Cycling in Slovenia is a road trip filled with unforgettable moments in one of the world’s greenest countries. “It’s not just bike riding,” says Urša, one of the two outdoor enthusiasts who founded SloActive Tours. “You are seeing the sights at your own pace and experiencing the local life.” Watch the video and then read on to learn more about planning the perfect itinerary for your ability level and interests.
Planning your Slovenia Cycling Tour
I’ll admit to being a bit intimidated by the idea of cycling in the foothills of the Alps. Although I ride like a beast when teaching indoor spin classes, no one is going to confuse me with a competitor in the Tour de France. SloActive takes care of that by providing a choice of easy (mostly flat), moderate (some mild hills) and tough (use your imagination). Tours are available from April through October on SloActive’s website in English.
Electric-assisted bikes have made cycling tours a realistic option for more travelers. Urša and Tomaž told me the participants range from teenagers to seniors in their seventies. SloActive makes sure your rented trail bike is in top working condition and help is always nearby if there’s a problem. They also transport your luggage so that you can devote your full energy to enjoying Slovenia’s stunning scenery. Detailed directions guide you to overnight stops at family-run local inns and small hotels, with posted green arrows assuring you that you’re on the right road to a locally-sourced meal at the end of the day’s ride.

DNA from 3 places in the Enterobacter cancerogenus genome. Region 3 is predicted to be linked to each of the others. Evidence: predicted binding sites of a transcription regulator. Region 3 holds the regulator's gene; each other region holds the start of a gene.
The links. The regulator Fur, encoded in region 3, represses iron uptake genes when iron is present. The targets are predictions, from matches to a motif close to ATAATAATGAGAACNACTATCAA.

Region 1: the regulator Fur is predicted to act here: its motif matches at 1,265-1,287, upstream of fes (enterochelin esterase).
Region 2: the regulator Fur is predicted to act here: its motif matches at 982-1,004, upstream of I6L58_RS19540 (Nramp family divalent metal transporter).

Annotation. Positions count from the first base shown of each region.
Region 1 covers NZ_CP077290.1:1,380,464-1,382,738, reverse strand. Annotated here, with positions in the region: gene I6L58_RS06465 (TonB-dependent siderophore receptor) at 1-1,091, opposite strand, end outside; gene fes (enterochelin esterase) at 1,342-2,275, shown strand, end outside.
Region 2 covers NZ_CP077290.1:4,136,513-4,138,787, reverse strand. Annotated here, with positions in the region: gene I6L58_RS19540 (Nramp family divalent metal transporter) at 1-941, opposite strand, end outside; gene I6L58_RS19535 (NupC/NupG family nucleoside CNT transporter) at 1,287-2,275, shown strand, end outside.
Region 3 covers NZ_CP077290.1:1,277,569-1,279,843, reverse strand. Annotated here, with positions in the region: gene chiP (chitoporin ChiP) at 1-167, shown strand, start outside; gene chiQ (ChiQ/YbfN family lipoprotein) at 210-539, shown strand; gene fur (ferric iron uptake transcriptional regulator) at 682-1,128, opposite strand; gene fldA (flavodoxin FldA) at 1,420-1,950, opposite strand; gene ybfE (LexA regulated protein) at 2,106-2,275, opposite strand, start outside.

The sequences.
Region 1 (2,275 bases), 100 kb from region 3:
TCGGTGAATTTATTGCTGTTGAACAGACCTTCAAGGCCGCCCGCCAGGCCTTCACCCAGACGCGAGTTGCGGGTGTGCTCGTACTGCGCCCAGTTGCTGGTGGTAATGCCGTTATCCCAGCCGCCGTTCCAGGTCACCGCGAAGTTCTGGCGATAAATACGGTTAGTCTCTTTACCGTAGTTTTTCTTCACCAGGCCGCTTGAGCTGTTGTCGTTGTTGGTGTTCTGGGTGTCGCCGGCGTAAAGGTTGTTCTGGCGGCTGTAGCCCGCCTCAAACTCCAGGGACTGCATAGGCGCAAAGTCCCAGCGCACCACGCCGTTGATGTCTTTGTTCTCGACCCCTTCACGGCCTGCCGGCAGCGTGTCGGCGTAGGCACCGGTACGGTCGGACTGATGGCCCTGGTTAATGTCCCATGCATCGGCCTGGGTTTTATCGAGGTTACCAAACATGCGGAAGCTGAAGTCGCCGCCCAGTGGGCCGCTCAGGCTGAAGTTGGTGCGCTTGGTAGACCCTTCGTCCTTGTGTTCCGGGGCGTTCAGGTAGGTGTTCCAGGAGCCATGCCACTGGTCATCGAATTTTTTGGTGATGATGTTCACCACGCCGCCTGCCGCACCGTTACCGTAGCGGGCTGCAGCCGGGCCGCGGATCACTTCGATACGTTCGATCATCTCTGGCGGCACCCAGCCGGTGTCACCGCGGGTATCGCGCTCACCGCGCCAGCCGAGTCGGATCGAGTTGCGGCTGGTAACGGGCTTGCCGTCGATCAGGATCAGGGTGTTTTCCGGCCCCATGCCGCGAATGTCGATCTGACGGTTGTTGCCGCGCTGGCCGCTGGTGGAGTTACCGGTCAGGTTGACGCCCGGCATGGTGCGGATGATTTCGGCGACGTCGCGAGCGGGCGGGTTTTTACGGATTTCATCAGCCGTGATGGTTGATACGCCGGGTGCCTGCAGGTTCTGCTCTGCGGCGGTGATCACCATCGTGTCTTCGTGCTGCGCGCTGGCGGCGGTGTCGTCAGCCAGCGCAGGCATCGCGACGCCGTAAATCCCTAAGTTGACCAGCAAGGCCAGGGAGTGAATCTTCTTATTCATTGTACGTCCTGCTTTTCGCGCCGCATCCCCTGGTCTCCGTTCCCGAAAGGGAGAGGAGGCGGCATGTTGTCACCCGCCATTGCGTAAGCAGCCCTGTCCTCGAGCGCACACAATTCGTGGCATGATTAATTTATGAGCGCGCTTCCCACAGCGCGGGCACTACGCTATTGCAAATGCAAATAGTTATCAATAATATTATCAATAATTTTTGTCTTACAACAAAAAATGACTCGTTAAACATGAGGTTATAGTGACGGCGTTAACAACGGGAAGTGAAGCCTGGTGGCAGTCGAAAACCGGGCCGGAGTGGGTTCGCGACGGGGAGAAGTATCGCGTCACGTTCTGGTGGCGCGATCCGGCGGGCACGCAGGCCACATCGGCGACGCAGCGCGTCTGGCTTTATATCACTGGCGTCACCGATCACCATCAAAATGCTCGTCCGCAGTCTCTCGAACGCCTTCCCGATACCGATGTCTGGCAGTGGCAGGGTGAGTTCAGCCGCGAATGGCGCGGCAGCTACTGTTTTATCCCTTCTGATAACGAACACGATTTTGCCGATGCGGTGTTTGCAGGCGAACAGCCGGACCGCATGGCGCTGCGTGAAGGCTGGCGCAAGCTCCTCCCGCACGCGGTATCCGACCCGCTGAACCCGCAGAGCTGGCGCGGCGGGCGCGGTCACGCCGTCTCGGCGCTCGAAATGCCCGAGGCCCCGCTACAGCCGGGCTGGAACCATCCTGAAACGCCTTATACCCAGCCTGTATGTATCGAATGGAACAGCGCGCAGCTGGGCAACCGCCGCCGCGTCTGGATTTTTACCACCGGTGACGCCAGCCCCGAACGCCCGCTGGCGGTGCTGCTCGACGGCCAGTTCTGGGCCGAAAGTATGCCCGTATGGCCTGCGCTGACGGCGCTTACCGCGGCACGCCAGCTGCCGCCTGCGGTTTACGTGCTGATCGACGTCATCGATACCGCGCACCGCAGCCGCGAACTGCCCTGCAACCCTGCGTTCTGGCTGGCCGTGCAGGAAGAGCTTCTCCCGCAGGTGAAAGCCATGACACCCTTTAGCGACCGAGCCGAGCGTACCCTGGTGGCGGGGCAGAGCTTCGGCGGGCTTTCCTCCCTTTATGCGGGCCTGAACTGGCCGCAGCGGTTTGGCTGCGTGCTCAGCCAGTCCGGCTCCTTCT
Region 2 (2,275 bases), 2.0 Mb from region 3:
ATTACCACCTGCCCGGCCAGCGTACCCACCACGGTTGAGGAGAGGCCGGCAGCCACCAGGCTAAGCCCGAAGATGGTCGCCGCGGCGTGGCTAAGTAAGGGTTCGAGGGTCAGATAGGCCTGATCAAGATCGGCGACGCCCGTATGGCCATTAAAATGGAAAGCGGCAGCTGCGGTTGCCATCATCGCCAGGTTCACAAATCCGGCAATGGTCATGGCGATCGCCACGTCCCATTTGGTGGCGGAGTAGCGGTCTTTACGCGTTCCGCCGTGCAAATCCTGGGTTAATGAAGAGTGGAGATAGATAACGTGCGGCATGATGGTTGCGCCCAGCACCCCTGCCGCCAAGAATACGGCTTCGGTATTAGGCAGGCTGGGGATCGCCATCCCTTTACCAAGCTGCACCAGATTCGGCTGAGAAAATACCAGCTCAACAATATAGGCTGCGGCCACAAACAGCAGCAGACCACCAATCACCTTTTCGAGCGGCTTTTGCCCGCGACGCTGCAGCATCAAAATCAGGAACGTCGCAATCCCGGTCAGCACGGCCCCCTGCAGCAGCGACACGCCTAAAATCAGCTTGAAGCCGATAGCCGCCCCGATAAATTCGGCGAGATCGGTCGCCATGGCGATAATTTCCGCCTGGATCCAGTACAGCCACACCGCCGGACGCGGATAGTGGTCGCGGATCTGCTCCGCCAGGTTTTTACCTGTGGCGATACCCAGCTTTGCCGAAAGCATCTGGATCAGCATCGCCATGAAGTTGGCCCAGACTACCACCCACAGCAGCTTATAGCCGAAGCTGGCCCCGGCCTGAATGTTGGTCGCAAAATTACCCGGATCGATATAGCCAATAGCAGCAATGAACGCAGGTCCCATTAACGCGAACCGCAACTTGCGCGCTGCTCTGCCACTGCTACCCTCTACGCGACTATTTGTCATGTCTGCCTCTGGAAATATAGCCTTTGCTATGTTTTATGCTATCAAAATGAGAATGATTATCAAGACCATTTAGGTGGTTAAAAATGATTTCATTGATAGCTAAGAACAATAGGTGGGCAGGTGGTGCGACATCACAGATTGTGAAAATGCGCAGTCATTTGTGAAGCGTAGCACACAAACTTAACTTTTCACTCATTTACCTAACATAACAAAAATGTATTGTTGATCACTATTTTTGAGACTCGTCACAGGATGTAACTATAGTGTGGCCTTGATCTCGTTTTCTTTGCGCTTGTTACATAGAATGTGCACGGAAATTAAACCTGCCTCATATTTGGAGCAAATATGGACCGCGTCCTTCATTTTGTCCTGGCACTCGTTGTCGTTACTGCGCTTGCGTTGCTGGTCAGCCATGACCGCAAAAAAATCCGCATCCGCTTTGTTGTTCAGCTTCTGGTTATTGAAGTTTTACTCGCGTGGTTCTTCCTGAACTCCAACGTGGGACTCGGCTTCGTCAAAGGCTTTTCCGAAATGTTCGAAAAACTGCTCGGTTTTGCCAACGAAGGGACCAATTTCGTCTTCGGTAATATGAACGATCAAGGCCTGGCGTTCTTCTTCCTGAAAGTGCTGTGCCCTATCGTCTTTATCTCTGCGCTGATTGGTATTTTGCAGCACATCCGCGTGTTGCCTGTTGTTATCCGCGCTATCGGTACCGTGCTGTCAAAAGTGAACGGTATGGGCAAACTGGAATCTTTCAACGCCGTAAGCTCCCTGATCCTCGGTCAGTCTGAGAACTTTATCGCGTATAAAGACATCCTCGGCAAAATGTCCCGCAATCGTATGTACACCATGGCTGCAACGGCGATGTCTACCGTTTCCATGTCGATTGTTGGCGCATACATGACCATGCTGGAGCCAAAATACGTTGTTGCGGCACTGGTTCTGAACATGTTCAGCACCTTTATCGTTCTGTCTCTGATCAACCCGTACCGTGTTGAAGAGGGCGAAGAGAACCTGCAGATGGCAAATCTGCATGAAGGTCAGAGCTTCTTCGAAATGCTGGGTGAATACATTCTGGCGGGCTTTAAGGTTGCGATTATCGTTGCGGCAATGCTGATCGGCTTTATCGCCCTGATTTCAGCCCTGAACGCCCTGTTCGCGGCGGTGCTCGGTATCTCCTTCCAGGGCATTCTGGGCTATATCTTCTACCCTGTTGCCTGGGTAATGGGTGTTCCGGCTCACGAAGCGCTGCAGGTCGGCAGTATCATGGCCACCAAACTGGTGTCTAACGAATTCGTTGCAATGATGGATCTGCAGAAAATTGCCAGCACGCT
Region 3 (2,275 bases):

I signed up for a shortened version of the 8-day Mighty Caves and Karst tour. It includes stops at a few top destinations I had already visited by car: Predjama Castle, Postojna Cave and the UNESCO-protected Škocjan Cave. Urša and Tomaž assured me there was a lot more to discover by bike. Instead of the usual starting point in Postojna, they met me in the small town of Divača, a 90-bus ride or two-hour train ride from Ljubljana. After a morning coffee stop at the Hotel Malovec, we hit the road.